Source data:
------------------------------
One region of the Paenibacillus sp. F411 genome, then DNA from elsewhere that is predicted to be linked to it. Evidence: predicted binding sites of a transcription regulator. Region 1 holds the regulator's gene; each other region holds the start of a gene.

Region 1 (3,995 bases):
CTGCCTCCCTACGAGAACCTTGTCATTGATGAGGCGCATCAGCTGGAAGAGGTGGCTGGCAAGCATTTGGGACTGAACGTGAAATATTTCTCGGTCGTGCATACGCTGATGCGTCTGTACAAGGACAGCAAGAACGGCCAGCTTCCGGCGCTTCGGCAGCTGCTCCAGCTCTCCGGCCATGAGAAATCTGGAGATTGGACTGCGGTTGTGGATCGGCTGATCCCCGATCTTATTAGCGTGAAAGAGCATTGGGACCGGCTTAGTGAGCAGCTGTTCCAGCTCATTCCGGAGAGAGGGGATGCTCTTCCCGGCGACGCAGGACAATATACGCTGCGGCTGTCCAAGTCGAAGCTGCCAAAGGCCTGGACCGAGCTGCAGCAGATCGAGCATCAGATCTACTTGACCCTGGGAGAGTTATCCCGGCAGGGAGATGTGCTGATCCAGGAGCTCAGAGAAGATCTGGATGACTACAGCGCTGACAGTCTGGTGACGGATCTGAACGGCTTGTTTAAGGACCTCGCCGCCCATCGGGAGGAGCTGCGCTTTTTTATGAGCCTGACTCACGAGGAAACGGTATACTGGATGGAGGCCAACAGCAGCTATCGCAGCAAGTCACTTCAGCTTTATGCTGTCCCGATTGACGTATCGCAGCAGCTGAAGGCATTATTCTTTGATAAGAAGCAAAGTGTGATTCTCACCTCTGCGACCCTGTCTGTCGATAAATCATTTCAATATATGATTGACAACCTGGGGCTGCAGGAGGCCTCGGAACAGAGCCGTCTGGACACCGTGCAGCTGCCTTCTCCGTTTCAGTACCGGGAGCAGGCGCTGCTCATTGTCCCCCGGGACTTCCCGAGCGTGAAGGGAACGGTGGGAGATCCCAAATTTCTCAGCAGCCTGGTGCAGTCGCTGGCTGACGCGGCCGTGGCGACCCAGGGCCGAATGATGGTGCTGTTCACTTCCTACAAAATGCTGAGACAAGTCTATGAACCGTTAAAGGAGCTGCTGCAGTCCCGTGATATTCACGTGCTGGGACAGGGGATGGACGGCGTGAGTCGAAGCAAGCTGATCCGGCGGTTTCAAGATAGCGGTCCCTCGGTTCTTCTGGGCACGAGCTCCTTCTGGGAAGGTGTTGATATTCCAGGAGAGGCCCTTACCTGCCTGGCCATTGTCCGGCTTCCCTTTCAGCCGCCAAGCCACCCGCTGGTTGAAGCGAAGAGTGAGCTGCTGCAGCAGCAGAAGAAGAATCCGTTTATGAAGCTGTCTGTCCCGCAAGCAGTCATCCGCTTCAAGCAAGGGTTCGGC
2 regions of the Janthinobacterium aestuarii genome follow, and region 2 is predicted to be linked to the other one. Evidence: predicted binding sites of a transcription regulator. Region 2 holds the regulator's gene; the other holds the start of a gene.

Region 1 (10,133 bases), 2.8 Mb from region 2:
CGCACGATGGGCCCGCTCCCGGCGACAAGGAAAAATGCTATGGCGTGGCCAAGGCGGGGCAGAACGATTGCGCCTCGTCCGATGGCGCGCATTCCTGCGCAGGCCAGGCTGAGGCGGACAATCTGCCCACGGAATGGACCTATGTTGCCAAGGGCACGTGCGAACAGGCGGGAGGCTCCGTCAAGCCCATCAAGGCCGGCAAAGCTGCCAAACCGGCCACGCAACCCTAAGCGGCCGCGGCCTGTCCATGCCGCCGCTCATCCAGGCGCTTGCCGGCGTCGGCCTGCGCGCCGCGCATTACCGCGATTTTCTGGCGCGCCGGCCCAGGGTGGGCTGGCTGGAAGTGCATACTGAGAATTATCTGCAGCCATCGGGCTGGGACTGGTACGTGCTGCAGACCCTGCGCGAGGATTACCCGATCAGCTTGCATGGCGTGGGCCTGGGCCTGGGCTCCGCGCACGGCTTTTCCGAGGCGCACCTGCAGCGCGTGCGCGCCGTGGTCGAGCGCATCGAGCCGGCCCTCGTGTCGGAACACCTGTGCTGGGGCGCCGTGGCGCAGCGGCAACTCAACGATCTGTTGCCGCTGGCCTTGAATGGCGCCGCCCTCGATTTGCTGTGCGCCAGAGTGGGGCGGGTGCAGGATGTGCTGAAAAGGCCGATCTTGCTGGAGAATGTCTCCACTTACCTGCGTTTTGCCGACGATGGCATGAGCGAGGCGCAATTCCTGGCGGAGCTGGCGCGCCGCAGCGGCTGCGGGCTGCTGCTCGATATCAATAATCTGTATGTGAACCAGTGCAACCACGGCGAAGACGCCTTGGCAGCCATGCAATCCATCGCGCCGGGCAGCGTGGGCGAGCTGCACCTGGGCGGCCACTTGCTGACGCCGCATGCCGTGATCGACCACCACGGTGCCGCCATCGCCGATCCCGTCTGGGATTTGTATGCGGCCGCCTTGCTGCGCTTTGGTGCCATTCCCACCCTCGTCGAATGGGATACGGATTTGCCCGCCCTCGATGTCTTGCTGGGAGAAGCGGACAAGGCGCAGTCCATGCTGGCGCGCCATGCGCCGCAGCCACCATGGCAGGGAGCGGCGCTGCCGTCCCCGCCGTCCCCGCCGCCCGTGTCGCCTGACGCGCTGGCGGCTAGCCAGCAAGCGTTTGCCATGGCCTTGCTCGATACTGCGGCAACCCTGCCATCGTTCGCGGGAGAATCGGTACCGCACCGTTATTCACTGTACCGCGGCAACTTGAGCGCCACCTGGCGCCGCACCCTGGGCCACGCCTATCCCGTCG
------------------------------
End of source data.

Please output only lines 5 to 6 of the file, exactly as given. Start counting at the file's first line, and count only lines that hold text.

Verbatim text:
Region 1 (10,133 bases), 2.8 Mb from region 2:
CGCACGATGGGCCCGCTCCCGGCGACAAGGAAAAATGCTATGGCGTGGCCAAGGCGGGGCAGAACGATTGCGCCTCGTCCGATGGCGCGCATTCCTGCGCAGGCCAGGCTGAGGCGGACAATCTGCCCACGGAATGGACCTATGTTGCCAAGGGCACGTGCGAACAGGCGGGAGGCTCCGTCAAGCCCATCAAGGCCGGCAAAGCTGCCAAACCGGCCACGCAACCCTAAGCGGCCGCGGCCTGTCCATGCCGCCGCTCATCCAGGCGCTTGCCGGCGTCGGCCTGCGCGCCGCGCATTACCGCGATTTTCTGGCGCGCCGGCCCAGGGTGGGCTGGCTGGAAGTGCATACTGAGAATTATCTGCAGCCATCGGGCTGGGACTGGTACGTGCTGCAGACCCTGCGCGAGGATTACCCGATCAGCTTGCATGGCGTGGGCCTGGGCCTGGGCTCCGCGCACGGCTTTTCCGAGGCGCACCTGCAGCGCGTGCGCGCCGTGGTCGAGCGCATCGAGCCGGCCCTCGTGTCGGAACACCTGTGCTGGGGCGCCGTGGCGCAGCGGCAACTCAACGATCTGTTGCCGCTGGCCTTGAATGGCGCCGCCCTCGATTTGCTGTGCGCCAGAGTGGGGCGGGTGCAGGATGTGCTGAAAAGGCCGATCTTGCTGGAGAATGTCTCCACTTACCTGCGTTTTGCCGACGATGGCATGAGCGAGGCGCAATTCCTGGCGGAGCTGGCGCGCCGCAGCGGCTGCGGGCTGCTGCTCGATATCAATAATCTGTATGTGAACCAGTGCAACCACGGCGAAGACGCCTTGGCAGCCATGCAATCCATCGCGCCGGGCAGCGTGGGCGAGCTGCACCTGGGCGGCCACTTGCTGACGCCGCATGCCGTGATCGACCACCACGGTGCCGCCATCGCCGATCCCGTCTGGGATTTGTATGCGGCCGCCTTGCTGCGCTTTGGTGCCATTCCCACCCTCGTCGAATGGGATACGGATTTGCCCGCCCTCGATGTCTTGCTGGGAGAAGCGGACAAGGCGCAGTCCATGCTGGCGCGCCATGCGCCGCAGCCACCATGGCAGGGAGCGGCGCTGCCGTCCCCGCCGTCCCCGCCGCCCGTGTCGCCTGACGCGCTGGCGGCTAGCCAGCAAGCGTTTGCCATGGCCTTGCTCGATACTGCGGCAACCCTGCCATCGTTCGCGGGAGAATCGGTACCGCACCGTTATTCACTGTACCGCGGCAACTTGAGCGCCACCTGGCGCCGCACCCTGGGCCACGCCTATCCCGTCG